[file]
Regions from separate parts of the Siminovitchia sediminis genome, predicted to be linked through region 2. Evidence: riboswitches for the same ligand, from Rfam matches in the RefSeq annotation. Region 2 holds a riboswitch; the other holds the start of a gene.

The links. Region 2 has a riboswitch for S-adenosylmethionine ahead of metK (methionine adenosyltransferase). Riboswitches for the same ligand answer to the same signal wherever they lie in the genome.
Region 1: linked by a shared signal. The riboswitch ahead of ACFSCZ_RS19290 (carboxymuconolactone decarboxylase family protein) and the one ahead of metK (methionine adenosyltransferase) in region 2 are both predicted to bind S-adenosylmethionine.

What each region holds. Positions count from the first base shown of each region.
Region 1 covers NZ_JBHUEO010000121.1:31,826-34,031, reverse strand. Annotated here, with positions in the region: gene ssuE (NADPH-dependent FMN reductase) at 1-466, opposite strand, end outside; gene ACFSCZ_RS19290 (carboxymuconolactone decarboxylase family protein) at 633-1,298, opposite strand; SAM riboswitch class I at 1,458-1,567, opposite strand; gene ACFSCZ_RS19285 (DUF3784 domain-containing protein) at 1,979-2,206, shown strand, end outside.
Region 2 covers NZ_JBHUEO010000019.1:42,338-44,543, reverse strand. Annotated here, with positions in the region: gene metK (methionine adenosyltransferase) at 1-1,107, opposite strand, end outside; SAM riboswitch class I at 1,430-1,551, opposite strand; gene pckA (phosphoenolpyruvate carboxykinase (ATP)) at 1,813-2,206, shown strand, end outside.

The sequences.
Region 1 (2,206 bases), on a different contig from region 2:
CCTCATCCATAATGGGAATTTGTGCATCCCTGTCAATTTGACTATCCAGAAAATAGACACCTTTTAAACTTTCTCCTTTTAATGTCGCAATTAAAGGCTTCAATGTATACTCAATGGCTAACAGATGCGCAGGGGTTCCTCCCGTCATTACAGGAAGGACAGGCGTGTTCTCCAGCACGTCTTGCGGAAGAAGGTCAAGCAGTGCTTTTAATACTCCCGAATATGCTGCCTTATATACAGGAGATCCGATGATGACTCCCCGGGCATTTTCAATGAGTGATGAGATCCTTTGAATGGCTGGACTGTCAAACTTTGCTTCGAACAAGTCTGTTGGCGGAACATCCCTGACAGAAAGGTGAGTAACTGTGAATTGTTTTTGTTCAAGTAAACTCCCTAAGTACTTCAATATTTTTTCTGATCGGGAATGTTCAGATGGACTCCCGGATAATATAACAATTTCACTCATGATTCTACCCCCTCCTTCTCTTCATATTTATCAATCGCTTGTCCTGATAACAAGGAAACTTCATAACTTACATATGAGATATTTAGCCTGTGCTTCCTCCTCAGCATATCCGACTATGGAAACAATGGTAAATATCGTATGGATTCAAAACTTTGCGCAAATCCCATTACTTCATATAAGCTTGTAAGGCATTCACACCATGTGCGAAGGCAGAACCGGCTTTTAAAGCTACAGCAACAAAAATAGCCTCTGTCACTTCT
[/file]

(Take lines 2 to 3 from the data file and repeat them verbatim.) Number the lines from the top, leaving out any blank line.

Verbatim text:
The links. Region 2 has a riboswitch for S-adenosylmethionine ahead of metK (methionine adenosyltransferase). Riboswitches for the same ligand answer to the same signal wherever they lie in the genome.
Region 1: linked by a shared signal. The riboswitch ahead of ACFSCZ_RS19290 (carboxymuconolactone decarboxylase family protein) and the one ahead of metK (methionine adenosyltransferase) in region 2 are both predicted to bind S-adenosylmethionine.